For those lucky enough to have the resources to grow their own food, excitement fills the air as trees begin to start fruiting, indicating the coming of another new month, and that it is time to plant different seeds in the ground for the season to come. In the summertime, we crave the vibrant foods rich in antioxidants, such as stone fruits and refreshing vegetables, and come wintertime we crave heavier foods to provide us warmth and nourishment. With the changing of seasons comes also the changing of a new wave of gorgeous new produce and an opportunity to recreate delicious old recipes. Our bodies are primed with the alternating nourishment that nature has to offer, with the changing of the seasons reflecting our cyclic shifts. Eating seasonally and eating as close to the source as possible and will provide heightened nutritional value as well as reducing your eco-footprint and save you money. From a nutritional perspective, fruits and vegetables are at their most nutrient-dense just before they drop. So you can imagine the amount of nutrients that the regular produce found in supermarkets is lacking after being picked early and sprayed to be transported across the country to its destination. When eating seasonally, we get the added benefits of sensational taste, color, texture, and juiciness you wouldn’t find any other way. It is why we notice that organic produce looks very different from that in the supermarkets, where we have become accustomed to believing that all fruits and vegetables should look the same. However, nature it is not uniform - like humans – and we need diversity in the produce we eat.
“Growing your food, when it is ready you have it in abundance,” says Mary Rose, local biodynamisist and seasonal eater in the Freshwater Creek region. The constant abundance of produce that is cultivated when you grow seasonally allows one the opportunity to share. “You can eat it, share it, dry it, dehydrate it, freeze it, eat it raw or cook it. It’s a creative outlet.” While it is not always so easy for many living in the suburban areas of Geelong to eat seasonally, fortunately enough there are many groups set up in Geelong and the surrounding region to make it possible for everyone to eat seasonally, regardless of your geographical situation. Some of these include:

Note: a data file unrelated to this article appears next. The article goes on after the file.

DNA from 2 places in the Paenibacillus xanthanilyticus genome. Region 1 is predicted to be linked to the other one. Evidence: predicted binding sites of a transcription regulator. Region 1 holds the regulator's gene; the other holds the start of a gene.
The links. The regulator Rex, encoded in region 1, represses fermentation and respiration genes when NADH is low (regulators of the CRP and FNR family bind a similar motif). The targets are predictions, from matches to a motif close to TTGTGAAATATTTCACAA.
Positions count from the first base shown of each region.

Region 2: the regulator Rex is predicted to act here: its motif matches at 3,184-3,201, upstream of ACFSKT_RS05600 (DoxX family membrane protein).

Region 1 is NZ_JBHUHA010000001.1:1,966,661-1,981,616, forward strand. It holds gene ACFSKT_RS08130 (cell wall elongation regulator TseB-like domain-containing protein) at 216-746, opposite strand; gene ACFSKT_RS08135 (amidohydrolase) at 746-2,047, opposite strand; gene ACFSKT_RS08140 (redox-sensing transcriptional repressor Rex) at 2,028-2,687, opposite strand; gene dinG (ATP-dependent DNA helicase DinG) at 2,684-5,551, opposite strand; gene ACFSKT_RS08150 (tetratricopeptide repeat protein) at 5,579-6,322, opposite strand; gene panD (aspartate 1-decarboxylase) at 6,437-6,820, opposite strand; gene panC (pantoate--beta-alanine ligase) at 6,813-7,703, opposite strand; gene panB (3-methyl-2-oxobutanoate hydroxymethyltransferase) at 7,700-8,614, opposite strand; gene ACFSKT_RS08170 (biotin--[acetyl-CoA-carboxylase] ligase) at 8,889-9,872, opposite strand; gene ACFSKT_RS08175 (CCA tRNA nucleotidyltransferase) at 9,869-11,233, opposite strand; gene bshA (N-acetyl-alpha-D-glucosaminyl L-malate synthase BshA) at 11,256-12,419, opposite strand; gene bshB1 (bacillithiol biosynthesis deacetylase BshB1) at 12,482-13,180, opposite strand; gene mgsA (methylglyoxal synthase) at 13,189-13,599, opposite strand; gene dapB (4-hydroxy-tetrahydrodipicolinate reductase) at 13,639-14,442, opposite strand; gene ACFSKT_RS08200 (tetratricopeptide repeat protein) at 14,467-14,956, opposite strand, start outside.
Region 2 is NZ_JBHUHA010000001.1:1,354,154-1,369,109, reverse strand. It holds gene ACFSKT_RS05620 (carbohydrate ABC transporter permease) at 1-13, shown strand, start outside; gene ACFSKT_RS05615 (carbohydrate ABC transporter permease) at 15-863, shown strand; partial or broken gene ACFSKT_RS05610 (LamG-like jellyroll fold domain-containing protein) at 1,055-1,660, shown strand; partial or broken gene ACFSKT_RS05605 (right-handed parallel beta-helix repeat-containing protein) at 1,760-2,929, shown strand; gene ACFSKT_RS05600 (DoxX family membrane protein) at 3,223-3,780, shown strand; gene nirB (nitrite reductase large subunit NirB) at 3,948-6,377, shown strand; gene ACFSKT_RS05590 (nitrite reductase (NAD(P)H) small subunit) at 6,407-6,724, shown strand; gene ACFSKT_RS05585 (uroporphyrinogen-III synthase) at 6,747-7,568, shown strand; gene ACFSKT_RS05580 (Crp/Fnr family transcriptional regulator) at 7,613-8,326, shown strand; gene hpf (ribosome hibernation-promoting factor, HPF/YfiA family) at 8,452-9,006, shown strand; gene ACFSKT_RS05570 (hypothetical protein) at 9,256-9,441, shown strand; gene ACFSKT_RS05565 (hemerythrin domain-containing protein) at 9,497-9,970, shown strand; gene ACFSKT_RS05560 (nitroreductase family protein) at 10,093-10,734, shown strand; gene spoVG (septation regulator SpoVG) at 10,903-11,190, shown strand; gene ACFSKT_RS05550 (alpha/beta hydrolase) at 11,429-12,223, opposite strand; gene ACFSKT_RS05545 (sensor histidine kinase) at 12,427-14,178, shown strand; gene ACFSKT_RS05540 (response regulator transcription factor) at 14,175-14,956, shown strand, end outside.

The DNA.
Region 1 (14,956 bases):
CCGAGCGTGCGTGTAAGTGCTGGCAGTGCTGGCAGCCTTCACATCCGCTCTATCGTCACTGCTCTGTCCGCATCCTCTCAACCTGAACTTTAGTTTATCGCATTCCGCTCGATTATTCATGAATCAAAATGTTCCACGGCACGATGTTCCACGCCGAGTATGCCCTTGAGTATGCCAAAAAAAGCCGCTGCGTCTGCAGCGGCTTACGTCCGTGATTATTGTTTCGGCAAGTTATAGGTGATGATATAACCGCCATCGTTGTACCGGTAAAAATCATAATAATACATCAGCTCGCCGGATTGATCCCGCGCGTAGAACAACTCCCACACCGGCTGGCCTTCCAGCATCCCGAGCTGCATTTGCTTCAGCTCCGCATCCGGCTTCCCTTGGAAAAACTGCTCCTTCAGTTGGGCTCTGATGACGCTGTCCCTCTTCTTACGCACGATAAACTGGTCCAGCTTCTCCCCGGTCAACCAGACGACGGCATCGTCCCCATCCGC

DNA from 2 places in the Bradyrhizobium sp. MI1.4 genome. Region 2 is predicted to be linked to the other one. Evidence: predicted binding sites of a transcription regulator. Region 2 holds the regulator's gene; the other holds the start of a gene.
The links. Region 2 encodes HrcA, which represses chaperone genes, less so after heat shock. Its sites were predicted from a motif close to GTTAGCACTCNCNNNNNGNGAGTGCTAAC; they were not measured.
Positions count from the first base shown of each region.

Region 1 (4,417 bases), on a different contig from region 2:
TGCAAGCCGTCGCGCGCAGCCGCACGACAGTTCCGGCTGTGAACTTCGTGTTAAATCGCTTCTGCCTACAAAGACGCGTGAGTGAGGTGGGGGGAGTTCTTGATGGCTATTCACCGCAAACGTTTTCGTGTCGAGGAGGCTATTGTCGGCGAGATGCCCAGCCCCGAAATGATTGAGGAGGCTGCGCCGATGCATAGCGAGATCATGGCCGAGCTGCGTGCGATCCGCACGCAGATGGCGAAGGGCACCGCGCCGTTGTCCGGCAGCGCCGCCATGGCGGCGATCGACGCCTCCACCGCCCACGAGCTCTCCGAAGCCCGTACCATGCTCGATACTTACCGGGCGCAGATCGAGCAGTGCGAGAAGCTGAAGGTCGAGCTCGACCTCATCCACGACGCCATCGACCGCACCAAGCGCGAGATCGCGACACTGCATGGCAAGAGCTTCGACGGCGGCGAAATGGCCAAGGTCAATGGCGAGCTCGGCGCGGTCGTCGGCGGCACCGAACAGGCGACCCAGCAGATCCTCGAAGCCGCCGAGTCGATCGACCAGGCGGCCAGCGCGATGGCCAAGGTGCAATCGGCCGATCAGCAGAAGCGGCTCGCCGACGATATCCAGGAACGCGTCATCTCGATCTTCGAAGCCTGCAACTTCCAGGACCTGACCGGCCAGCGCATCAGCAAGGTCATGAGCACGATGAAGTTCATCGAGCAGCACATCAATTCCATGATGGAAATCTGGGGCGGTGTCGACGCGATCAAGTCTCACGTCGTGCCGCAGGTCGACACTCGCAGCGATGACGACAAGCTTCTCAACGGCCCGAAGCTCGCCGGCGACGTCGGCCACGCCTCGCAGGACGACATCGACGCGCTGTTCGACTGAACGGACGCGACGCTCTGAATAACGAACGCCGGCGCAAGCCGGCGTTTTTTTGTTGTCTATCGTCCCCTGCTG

• Food swaps Geelong
This Facebook page posts regular free meet-ups in the Geelong region (including Norlane, Portarlington, Lovely Banks) where you can trade anything homegrown or homemade and take anything with similar value, or leave a small donation.
• Farmgate foods – The box
The organization aims to provide an opportunity to access affordable, fresh, organic fruit and vegetables while encouraging connections between farmers and consumers, and educating about eating local, seasonal produce, sustainable farming and food security.
They provide boxes of organic produce for purchase with an option for small ($20) and large ($50) boxes to be picked up in Torquay on Thursday mornings.
• Transition streets Geelong –
“A grassroots initiative that focuses on connecting and supporting neighbourhoods around the issues of sustainability.” This organization aims to connect neighbours to help one another make local streets more energy efficient and less resource dependent, and encourage food self-reliance, less waste, and development of healthier and more livable areas.
• Geelong Organic Gardeners
A Group of people that share a common interest in gardening organically and working with nature. There are regular meetings in the meeting rooms of the Geelong Botanic gardens where members can trade and purchase produce, listen to guest speakers and join a supper meeting to share a plate of food with other members.
• The Diggers Club Geelong
“Today, The Diggers Club works to preserve the best plants and garden traditions to help Australians become better gardeners. Our independence allows us to speak out against climate change, genetically modified seeds and food, industrial agriculture and the corporatization of our food supply.”
• Geelong community gardens
Located in spaces all over Geelong, “community gardens are places where people come together to grow food and learn the skills of fruit and vegetable growing.”
• Community Orchid Grovedale
A gathering on the first Saturday of each month that is a model for an edible landscape and community involvement. Located in open space in Geelong, a group of like-minded individuals come together for a working bee and food swap.